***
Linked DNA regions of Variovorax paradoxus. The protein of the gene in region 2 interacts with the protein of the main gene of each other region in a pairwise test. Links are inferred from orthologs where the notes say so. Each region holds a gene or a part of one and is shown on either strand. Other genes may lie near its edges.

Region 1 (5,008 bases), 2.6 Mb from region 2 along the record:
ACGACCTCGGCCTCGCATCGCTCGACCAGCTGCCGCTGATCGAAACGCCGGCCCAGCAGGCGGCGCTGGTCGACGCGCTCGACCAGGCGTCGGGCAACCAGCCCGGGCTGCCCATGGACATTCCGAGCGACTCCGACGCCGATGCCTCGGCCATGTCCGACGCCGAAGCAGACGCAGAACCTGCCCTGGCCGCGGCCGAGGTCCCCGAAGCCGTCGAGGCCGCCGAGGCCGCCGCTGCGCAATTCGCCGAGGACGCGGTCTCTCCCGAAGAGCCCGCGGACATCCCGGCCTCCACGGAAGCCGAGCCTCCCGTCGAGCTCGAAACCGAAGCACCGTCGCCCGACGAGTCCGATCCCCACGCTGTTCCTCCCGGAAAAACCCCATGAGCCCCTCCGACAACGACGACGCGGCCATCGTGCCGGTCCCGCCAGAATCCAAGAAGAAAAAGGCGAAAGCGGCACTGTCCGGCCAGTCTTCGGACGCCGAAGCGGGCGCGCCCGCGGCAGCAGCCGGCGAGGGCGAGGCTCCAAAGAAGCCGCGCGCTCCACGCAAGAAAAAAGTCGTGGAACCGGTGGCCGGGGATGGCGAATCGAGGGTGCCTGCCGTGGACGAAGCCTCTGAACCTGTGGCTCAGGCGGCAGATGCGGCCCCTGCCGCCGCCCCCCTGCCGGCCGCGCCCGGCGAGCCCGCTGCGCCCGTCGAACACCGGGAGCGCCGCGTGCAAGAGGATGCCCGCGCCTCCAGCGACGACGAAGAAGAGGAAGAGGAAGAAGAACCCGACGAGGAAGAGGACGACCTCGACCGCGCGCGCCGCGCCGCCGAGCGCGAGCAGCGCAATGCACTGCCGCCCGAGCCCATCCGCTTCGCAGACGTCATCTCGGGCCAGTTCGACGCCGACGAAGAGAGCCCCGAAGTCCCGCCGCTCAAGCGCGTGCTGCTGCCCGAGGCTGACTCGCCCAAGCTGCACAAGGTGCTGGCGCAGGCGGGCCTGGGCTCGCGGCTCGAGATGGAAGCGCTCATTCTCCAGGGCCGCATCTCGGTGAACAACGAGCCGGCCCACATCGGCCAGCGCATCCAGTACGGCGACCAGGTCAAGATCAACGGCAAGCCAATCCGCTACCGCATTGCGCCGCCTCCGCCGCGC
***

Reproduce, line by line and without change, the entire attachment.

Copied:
Linked DNA regions of Variovorax paradoxus. The protein of the gene in region 2 interacts with the protein of the main gene of each other region in a pairwise test. Links are inferred from orthologs where the notes say so. Each region holds a gene or a part of one and is shown on either strand. Other genes may lie near its edges.

Region 1 (5,008 bases), 2.6 Mb from region 2 along the record:
ACGACCTCGGCCTCGCATCGCTCGACCAGCTGCCGCTGATCGAAACGCCGGCCCAGCAGGCGGCGCTGGTCGACGCGCTCGACCAGGCGTCGGGCAACCAGCCCGGGCTGCCCATGGACATTCCGAGCGACTCCGACGCCGATGCCTCGGCCATGTCCGACGCCGAAGCAGACGCAGAACCTGCCCTGGCCGCGGCCGAGGTCCCCGAAGCCGTCGAGGCCGCCGAGGCCGCCGCTGCGCAATTCGCCGAGGACGCGGTCTCTCCCGAAGAGCCCGCGGACATCCCGGCCTCCACGGAAGCCGAGCCTCCCGTCGAGCTCGAAACCGAAGCACCGTCGCCCGACGAGTCCGATCCCCACGCTGTTCCTCCCGGAAAAACCCCATGAGCCCCTCCGACAACGACGACGCGGCCATCGTGCCGGTCCCGCCAGAATCCAAGAAGAAAAAGGCGAAAGCGGCACTGTCCGGCCAGTCTTCGGACGCCGAAGCGGGCGCGCCCGCGGCAGCAGCCGGCGAGGGCGAGGCTCCAAAGAAGCCGCGCGCTCCACGCAAGAAAAAAGTCGTGGAACCGGTGGCCGGGGATGGCGAATCGAGGGTGCCTGCCGTGGACGAAGCCTCTGAACCTGTGGCTCAGGCGGCAGATGCGGCCCCTGCCGCCGCCCCCCTGCCGGCCGCGCCCGGCGAGCCCGCTGCGCCCGTCGAACACCGGGAGCGCCGCGTGCAAGAGGATGCCCGCGCCTCCAGCGACGACGAAGAAGAGGAAGAGGAAGAAGAACCCGACGAGGAAGAGGACGACCTCGACCGCGCGCGCCGCGCCGCCGAGCGCGAGCAGCGCAATGCACTGCCGCCCGAGCCCATCCGCTTCGCAGACGTCATCTCGGGCCAGTTCGACGCCGACGAAGAGAGCCCCGAAGTCCCGCCGCTCAAGCGCGTGCTGCTGCCCGAGGCTGACTCGCCCAAGCTGCACAAGGTGCTGGCGCAGGCGGGCCTGGGCTCGCGGCTCGAGATGGAAGCGCTCATTCTCCAGGGCCGCATCTCGGTGAACAACGAGCCGGCCCACATCGGCCAGCGCATCCAGTACGGCGACCAGGTCAAGATCAACGGCAAGCCAATCCGCTACCGCATTGCGCCGCCTCCGCCGCGC